New Food Resource for Underserved Students

K. Patricia Bouweraerts
Wizard's Warehouse Open House Image

Jen O’Bryan-Taft, Re-Entry Center Specialist leads a Wizard's Warehouse Open House on Aug. 24 to familiarize TMCC staff members with the new food pantry.

“Some of our students haven’t eaten in three days,” said Joan Steinman, Ed.D., Director of Retention and Support Services.

The Wizard’s Warehouse food and personal care items pantries have now opened at Truckee Meadows Community College Dandini Campus and at Meadowood Center. Students and staff needing emergency food are encouraged to email to make an appointment.

Dr. Steinman and Jen O’Bryan-Taft, Re-Entry Center Specialist, agreed that counselors and staff members are dedicated to bring prompt help to students who need food resources.

“All emails will be responded to within 24 hours between the weekdays of Mondays through Thursdays,” O’Bryan-Taft said. “Please allow more time for response over the weekend.”

  • When: Opens Monday, Aug. 29 for Fall Semester
  • Dandini Campus: Red Mountain Building, room 325J
    (Note: Dandini Campus pantry is by appointment. For crisis, stop by and check with a counselor or staff member.)
  • Meadowood Center: MDWS, room 218, Thursdays, from 8 a.m.-noon are open pantry hours

“We’ll also bag up food and bring it over to the William N. Pennington Applied Technology Center when needed,” she said. “We can also use part of our emergency fund from staff contributions to purchase food.”

How Wizard’s Warehouse Began

The idea for a TMCC food pantry began during Fall Semester 2015 as an organic evolution originating from several people as they became aware of each other’s similar concerns.

“Different staff members started bringing in granola bars and fruit when they began to see students needing food,” Steinman said. “An unofficial committee formed at this time and we call it the ‘Student Resources Team.’ There is a group of like-minded people here who want to build that safety net for students.”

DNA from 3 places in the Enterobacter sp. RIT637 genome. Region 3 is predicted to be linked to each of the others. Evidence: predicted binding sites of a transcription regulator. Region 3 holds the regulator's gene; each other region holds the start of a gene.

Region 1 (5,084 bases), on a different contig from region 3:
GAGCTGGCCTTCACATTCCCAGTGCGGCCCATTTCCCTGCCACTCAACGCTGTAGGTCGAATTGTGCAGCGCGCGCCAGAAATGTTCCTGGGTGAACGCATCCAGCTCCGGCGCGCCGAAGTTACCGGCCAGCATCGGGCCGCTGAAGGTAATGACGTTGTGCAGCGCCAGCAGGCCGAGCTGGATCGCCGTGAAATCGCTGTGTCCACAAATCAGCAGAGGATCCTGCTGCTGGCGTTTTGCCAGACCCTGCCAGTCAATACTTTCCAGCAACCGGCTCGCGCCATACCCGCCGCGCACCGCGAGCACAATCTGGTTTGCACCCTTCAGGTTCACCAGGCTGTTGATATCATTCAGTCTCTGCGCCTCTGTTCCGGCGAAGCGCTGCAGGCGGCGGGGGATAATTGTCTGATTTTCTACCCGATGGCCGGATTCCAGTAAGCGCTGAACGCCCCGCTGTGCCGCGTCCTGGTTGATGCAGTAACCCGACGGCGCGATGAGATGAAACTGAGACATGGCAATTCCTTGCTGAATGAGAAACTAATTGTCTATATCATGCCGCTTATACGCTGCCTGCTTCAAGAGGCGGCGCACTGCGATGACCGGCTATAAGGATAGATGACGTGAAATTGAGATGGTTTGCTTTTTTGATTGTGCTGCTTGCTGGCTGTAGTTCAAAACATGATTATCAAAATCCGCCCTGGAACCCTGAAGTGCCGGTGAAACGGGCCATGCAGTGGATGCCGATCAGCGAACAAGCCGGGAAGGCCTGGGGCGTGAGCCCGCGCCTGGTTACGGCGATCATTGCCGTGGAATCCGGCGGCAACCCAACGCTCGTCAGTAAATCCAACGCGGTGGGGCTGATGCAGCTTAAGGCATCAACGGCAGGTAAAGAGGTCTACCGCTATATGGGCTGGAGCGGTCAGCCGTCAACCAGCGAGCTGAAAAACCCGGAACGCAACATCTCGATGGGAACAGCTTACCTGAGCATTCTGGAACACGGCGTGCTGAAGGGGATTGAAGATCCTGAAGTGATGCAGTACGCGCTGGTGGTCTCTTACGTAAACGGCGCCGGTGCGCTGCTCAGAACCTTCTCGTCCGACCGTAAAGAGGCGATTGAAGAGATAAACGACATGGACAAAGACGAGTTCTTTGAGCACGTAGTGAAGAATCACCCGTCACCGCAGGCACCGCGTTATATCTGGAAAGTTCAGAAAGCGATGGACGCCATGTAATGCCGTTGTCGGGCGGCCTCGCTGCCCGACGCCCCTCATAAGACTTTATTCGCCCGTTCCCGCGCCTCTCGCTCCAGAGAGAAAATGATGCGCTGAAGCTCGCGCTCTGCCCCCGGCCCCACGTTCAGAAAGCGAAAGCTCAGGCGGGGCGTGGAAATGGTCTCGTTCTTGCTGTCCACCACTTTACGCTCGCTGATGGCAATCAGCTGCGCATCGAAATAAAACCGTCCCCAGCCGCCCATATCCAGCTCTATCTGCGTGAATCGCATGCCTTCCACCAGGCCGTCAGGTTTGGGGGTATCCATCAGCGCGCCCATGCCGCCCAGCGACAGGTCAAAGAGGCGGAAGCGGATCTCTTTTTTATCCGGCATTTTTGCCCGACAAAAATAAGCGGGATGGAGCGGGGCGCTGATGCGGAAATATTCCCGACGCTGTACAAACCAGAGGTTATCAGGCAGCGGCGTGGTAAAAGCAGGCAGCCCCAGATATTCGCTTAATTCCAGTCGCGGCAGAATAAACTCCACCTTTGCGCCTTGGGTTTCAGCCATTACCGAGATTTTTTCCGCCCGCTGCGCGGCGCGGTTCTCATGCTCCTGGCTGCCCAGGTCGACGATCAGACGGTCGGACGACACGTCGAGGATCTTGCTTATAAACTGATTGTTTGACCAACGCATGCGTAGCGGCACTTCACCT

The team pooled their efforts.

“We started packaging food into bags and also contacted the Food Bank of Northern Nevada,” Steinman said. “We also reached out to the University of Nevada, Reno and asked about any similar programs there to help out under-resourced students.”

They soon realized there were other needs, such as toiletries and personal care items that are typically not covered by food stamp programs.

“The Fill a Bag campaign started from there, and during the drive in February we had an outpouring of support from TMCC’s faculty and staff,” she added. “Also, an emergency fund began for students if they have a need for things like a sudden housing crisis or utility bill or car repair. TMCC employees can contribute through payroll deductions.”

The Fill a Bag effort collected more than 500 toothbrushes, about 100 boxes of Kleenex and baby wipes, more than 200 bars of soap, over 100 brushes, combs and hair accessories, 50 bottles of shampoos/conditioners, 100 bars of deodorant and many more items.

Students who are in need are referred by faculty and staff to O’Bryan-Taft, who manages supplies in the Warehouse. College staff or students may visit the student resources page or email for more information. Students can also find information on the Re-Entry Center's website, or the direct link is printed on pocket-sized handout cards distributed by staff members.

“We now have a formal agreement with the Food Bank of Northern Nevada—we are a Food Bank partner,” Steinman said. “TMCC will be able to access food resources of the Food Bank, and also contribute back when we can.”

When students express their need and apply to participate in the food pantry, staff will collect only the information from the student that the Food Bank of Northern Nevada (FBNN) requires.

Annual Resource Fair

TMCC hosts Resource Fairs each semester, typically in November and April.

“After the Fair, we will expand our Friday resource day events to be scheduled on different and additional days of the week and there will be a greater number of resource agencies,” Steinman said. “Students can fill out a food stamp application between classes, for instance.”

Steinman points out that the need for food is a priority and comes before aspirations for college and career fulfillment.

“It makes it harder to be a successful student if you’re struggling with shelter and food,” she said. “We can connect under-resourced students with help for shelter to fill a temporary need so they can find the next steps to get ahead.”

She added that the Fill a Bag campaign will evolve into a more sustainable permanent collection effort, with bags provided to the various departments at TMCC. Wizard’s Warehouse will also be made available to others in the TMCC community such as part-time instructors in need, classified staff and student workers.

“Once students know about the services available to them, they’re here working on the computers all the time, exploring how they can apply to some of the programs,” O’Bryan-Taft said. “You can see them grow into TMCC.”

For more information about resources for students, contact the Counseling Center at 775-673-7060.